Be-Bound Offers a Sip of Web in Data-Dry Deserts
Be-Bound has intriguing possibilities. Although there are many ways to obtain information via text, including Twitter's text-based delivery service, this all-in solution takes information commonly obtained by Web and squirts it down an extremely narrow pipe. It's not necessarily all that useful in now well-connected cities, but it's clearly great for expeditions in data-challenged areas.
Jan 24, 2014 1:12 PM PT
Be-Bound is available in the Google Play store for free.
You can sometimes off-road all day out west with no mobile data coverage. Moments of connectivity might be the occasional hilltop-occurring set of phone handset signal bars, indicating a scattering of iffy lifeline-geared voice and SMS text service.
The Web via SMS
Connectivity-head that I am, I've put numerous solutions into play over the years, including a bulky Wilson 3-Watt amplifier, unsuited to traveling on foot, and an Inmarsat satellite phone -- good for voice and SMS, including free Twitter-over-SMS, but cripplingly expensive for Internet data, even with compression.
So I was intrigued to come across the newly updated Android beta app Be-Bound, which promises to provide Internet services over SMS text.
The idea is that when you're in an area with no WiFi or 3G service, in-app requests like the weather forecast in Los Angeles, say, are instigated via SMS text messaging to Be-Bound servers, which then return a text, or texts, with the data. That data is then translated into a graphical app-ish looking screen image.
The app also can be used while on 3G networks, or indeed on WiFi too, to reduce bandwidth costs. The query and returned data are extremely bandwidth-lean.
Existing Be-bound services include weather, stocks, email, Twitter, language translation, currency conversion, flight arrivals and departures, and navigation. Future services include news and search.
The app itself is free, and it's available in the Google Play store. Be-Bound can be used without any in-app Be-Bound charges on 3G or WiFi networks. Your usual network bandwidth data charges apply though.
Using the alternative stripped-down SMS method requires in-app acquired credits called "Be-Miles," along with any standard message rates that your carrier charges you. Ten Be-Miles are included when you sign up.
I bought the mid-level Azure Pack United States, which cost me US$7.08 and was supposed to give me 190 Be-Miles. Each simple query -- like weather, for example -- uses one Be-Mile. More data-intensive queries, like email, use more.
Unfortunately, I did not receive my Google Wallet purchase of 190 Be-Miles as of review time, so I was stuck with the 10 free miles -- barely enough for a full play-around.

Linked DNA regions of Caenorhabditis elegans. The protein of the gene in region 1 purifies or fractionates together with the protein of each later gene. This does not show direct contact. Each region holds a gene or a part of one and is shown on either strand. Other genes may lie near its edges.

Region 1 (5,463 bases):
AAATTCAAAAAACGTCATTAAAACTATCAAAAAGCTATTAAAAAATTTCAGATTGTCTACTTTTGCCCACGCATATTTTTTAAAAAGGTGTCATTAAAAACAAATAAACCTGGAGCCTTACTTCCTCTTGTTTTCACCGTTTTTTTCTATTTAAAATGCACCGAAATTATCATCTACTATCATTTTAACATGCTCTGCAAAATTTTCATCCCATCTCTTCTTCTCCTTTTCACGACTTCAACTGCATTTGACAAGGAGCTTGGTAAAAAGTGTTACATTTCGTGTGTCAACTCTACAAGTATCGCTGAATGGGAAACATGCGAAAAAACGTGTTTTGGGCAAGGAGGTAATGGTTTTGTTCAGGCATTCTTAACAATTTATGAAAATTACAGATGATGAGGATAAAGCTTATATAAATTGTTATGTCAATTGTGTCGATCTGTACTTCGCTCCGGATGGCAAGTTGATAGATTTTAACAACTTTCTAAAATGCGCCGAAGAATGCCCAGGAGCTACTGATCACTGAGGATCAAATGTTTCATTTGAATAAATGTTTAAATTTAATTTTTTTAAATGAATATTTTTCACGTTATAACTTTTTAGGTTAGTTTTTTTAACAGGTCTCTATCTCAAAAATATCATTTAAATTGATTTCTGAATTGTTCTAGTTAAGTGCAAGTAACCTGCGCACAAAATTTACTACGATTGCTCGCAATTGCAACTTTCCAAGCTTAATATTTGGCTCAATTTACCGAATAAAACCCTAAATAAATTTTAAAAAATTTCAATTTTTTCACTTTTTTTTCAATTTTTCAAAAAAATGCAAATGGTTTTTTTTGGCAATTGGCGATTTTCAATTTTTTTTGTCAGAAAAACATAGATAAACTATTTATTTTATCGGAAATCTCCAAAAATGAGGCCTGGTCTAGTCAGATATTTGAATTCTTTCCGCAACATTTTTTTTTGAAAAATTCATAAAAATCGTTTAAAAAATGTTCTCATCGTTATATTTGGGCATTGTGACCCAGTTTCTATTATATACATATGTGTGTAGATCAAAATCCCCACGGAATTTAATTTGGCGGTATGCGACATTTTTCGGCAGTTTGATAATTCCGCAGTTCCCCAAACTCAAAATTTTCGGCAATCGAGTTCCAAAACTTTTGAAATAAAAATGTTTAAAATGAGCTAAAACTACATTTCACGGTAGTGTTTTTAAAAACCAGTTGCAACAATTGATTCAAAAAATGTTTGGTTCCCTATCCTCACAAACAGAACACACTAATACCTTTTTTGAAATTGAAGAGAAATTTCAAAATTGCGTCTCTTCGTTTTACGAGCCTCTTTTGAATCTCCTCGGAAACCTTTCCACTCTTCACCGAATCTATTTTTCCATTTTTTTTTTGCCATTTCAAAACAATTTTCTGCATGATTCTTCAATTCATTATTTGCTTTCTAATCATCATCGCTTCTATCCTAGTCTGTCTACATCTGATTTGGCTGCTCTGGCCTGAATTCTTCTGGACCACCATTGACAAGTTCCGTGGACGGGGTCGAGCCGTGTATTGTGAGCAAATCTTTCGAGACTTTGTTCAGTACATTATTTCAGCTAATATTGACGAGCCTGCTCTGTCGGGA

However, after switching off the WiFi and 3G data radios on my phone, leaving the bare 2G voice and SMS radio turned on, I was able to obtain weather forecasts separately for Los Angeles and London, some Twitter posts, and the actual flight arrival time for VS007, that day's just-landed Virgin flight out of London's Heathrow airport into LAX.
Because it worked in my limit-enforced test environment, I see no reason why it wouldn't function as well in the California desert -- or any other 2G, non-data saturated desert, for that matter.
Having said that, it would be prudent to check for any telco-gouging SMS roaming fees imposed by your carrier before you try it overseas. Also, Be-Bound has limited regional access numbers for the SMS queries and responses, so check its website for territories where the service is proven to work.
I encountered a few problems in addition to not being credited for my Google wallet in-app purchased Be-Miles. There was no way to check the balance in-app. I had to go to a full-fledged Internet-enabled Web browser to do that. To give the benefit of the doubt to Be-Bound, it is quite clear that the app is in beta.
Assuming my credits appear, I look forward to checking a Gmail account, which I successfully connected to Be-Bound while on WiFi at home base, campfire-side on a starry desert night.
This service has intriguing possibilities. Although there are many ways to obtain information via text, including Twitter's text-based delivery service and news media outlets' now aging weather via SMS, this all-in solution takes information commonly obtained by Web and squirts it down an extremely narrow pipe.
It's not necessarily all that useful in now well-connected cities, but it's clearly great for expeditions in data-challenged areas -- and it could be a lifesaver in certain humanitarian, information-requiring scenarios like disaster relief.
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